Updated: Oct 20, 2019
*UPDATE: November 9, 2017*
The Trump administration announced tight new restrictions as of November 9th, 2017.
What is the *New* Cuba Policy?
The new changes are essentially the old Cuba policy for Americans.
You are once again restricted from traveling as an individual to Cuba without a license.
As stated on the Washington Post:
'Under the new rules, most individual visits to Cuba will no longer be allowed, and U.S. citizens will again have to travel as part of groups licensed by the Treasury Department for specific purposes, accompanied by a group representative.'
Dates of Travel: January 25- January 29 , 2017
Earlier this year I was blessed with the opportunity to travel to the wonderful land of Cuba. For many years the travel ban between U.S. and Cuba did not allow for citizens to freely travel there. Being that this travel ban was adjusted in order to make it easier for U.S. Citizens to travel to Cuba, I knew it was the perfect opportunity to take a trip there. I was eager to absorb it's culture and all it's history. Did I mention how much I love Cuban food!? I am not sure whether it has to do with being partially raised in Miami, which is considered Little Cuba, or if its just a 'hungry girl' thing. However, besides the learning experience, I figured ethnic Cuban food would do no harm, little did I know, the food would become one of the culture shock components of my trip.
I booked our flights through JetBlue and I found an amazing offer for $206.00 USD round trip per person. JetBlue offered each passenger the first checked-in bag free of charge. During the booking process, we each had to select which of the '12 categories' we were flying under. For our group the selection was Educational activities. By choosing this category we were each confirming that our trip would consist of educational experiences. The reason for this is that although travel bans were lifted there were still several guidelines to follow. Tourism per-say, was still not legal therefore you would have to fly under one of these 12 categories to legitimize your trip. A day or two after booking I received an online affidavit from JetBlue per passenger. All I had to provide was basic information such as name, DOB, ADDRESS, and again which of the 12 categories we were each flying under. This form was something JetBlue required for their records on Cuba flights. At the end of our trip we would need to keep all receipts to prove educational activities, such as museums , tour guides, etc. They do not ask for it upon your return, but according to the Cuban embassy, these would be recommended to keep for up to 5 years after trip for proof.
Our Airbnb in Atabey: 'Villa Carmita y Vlady con piscina'
The next step was finding a place to stay. I looked at a few hotels and I found a few I loved in the city , however, when I compared them to the prices of Airbnb's , hotels seemed out of the question. The prices per night at a hotel were way higher than those of Airbnb. I also felt that staying in an Airbnb would provide us with a better 'Cuban experience'. Our group was a group of 10, so we wanted something that would fit us comfortably. Although there were plenty of cozy and affordable airbnb's in the city range, we ended up deciding on an Airbnb home in a section of Havana called 'Atabey' which was about a 20-30 min drive away from the central city. The distance was perhaps the only downside of it all but because we were a large group the daily cab expenses weren't too bad. Choosing this house turned out to be one of the biggest blessings in our entire trip and we had no idea yet.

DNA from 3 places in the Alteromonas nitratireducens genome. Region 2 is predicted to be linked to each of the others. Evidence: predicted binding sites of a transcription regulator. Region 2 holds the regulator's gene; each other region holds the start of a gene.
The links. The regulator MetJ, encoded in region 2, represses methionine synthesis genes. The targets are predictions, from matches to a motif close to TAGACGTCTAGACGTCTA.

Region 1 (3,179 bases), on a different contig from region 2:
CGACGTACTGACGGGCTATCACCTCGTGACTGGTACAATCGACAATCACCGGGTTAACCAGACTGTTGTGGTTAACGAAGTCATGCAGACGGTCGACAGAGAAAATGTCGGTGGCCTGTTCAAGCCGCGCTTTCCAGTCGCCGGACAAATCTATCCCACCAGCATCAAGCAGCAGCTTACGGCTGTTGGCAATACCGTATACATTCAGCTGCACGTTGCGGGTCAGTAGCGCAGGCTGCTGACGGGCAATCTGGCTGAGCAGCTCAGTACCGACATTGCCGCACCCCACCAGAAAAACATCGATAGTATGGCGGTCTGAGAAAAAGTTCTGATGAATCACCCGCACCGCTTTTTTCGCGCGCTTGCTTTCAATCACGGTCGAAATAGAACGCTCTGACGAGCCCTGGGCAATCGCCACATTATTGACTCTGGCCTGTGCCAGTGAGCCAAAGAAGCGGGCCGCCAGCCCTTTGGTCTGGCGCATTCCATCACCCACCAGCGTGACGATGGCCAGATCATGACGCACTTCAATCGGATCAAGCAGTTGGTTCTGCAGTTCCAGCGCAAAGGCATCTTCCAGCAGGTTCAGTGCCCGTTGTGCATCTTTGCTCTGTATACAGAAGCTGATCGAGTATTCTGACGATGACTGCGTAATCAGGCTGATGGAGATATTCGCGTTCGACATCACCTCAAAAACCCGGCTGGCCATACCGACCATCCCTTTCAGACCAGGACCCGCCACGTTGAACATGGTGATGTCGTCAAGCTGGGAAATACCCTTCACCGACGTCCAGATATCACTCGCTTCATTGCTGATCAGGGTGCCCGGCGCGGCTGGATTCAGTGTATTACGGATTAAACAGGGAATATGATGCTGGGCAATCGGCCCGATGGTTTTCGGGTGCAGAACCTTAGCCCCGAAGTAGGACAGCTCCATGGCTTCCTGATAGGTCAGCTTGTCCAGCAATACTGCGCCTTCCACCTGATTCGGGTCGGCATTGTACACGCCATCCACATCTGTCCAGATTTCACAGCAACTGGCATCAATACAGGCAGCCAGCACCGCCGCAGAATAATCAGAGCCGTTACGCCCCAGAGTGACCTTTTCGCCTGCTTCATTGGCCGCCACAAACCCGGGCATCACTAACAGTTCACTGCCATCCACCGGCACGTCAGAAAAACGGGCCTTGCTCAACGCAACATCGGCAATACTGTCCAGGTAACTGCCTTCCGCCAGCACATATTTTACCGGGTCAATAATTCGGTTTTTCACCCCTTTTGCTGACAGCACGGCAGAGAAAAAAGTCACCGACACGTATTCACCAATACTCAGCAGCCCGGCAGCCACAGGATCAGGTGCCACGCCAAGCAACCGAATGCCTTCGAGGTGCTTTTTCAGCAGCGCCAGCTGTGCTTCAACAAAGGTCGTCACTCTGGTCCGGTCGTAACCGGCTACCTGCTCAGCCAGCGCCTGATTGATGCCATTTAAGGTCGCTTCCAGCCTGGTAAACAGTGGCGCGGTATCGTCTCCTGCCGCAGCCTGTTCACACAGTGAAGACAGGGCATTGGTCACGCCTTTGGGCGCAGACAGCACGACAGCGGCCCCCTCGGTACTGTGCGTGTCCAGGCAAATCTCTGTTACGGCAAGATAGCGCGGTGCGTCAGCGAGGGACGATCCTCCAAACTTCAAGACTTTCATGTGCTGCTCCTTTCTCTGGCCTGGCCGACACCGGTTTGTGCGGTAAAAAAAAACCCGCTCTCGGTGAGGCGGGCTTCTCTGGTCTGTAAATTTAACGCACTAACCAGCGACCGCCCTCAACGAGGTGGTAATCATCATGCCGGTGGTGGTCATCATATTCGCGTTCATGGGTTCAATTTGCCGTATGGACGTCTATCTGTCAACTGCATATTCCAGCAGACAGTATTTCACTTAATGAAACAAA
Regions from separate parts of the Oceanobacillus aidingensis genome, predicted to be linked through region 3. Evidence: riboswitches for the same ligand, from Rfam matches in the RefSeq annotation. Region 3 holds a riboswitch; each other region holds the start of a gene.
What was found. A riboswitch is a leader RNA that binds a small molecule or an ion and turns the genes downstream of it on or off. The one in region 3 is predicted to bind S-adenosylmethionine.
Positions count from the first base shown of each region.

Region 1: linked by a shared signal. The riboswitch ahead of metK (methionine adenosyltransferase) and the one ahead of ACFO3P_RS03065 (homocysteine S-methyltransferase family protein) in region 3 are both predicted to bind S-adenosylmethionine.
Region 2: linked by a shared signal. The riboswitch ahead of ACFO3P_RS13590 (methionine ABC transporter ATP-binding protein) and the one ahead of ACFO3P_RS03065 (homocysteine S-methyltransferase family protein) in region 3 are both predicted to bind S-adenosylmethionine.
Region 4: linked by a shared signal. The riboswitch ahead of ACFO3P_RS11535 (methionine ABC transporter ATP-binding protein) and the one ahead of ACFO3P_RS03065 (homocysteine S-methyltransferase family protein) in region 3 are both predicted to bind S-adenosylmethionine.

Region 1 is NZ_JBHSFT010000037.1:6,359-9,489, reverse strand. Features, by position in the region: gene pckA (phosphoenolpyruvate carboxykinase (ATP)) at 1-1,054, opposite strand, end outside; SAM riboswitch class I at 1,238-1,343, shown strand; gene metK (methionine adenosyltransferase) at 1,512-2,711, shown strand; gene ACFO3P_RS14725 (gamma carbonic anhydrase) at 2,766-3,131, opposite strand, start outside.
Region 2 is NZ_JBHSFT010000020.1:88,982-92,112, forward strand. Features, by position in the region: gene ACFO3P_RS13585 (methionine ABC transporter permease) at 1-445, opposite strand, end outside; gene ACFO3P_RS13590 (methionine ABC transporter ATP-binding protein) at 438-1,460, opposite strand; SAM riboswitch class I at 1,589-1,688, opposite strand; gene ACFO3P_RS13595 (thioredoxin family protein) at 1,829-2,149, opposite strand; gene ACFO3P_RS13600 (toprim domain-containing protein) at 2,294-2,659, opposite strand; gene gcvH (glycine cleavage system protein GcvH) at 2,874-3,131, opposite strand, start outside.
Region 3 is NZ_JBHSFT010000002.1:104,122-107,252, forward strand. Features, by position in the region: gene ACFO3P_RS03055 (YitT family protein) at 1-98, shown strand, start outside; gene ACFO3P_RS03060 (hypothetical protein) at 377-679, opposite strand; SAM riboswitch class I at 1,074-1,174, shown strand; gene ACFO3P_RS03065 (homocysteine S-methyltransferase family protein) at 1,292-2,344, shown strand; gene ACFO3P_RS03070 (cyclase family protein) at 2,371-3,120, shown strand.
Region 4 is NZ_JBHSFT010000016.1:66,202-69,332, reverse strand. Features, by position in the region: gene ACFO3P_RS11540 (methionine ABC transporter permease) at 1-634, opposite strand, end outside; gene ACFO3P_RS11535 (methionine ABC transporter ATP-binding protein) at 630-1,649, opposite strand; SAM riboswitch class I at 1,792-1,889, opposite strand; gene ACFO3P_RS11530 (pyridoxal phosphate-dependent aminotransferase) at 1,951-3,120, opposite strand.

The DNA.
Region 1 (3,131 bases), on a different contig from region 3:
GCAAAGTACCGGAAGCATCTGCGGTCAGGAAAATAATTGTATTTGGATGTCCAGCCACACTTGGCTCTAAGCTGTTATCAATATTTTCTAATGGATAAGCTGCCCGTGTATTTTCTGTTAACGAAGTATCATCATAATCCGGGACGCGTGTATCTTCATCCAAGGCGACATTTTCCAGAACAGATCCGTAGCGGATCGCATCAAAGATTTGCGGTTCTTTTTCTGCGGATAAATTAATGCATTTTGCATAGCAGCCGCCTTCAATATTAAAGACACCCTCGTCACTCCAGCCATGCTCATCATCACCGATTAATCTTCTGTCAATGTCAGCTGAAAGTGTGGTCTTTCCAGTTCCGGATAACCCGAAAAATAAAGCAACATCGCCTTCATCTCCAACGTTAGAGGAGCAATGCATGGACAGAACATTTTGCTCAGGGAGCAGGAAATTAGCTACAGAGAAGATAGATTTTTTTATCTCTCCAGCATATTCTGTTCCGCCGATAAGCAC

During the weeks between booking and our actual travel dates, I did a ton of research. I was pretty much reading up on anything and everything. I was trying to get as much done and reserved prior to the trip since we were about to embark on an internet-less and service-less journey, which for the common New Yorker is quite terrifying. (No google maps honey!) I even printed little maps of the city to help guide us a bit. Nevertheless, we all spoke Spanish in our group so that was an advantage in case we got lost (which we sort of did.)
Packing for this trip gave me anxiety a bit because I felt like I needed to be prepared for everything and anything. If I over-packed on certain items, I read that it would be a kind and thoughtful gesture to leave some of these items in the Airbnb as some of these common essentials such as toilet paper, wipes, tampons are harder to obtain for them. Another mandatory thing on my Cuba check-list was travel insurance. Yes, travel insurance was mandatory in order to fly to Cuba. Luckily, it was included in our ticket from JetBlue so that was one load off. The next step prior to traveling was obtaining a Visa! With JetBlue I could only purchase this ticket the day of my flight, therefore, on the day of our flights we had to be at the airport extra early in order to purchase them prior to boarding. The Visa card was $50 per person and they checked in our luggages right after purchasing it. Since the visa was required upfront we were not able to use the kiosk to check in electronically. After purchasing our visa and checking in our bags we were well on our way to CUBA! (queues salsa music)
TO BE CONTINUED.....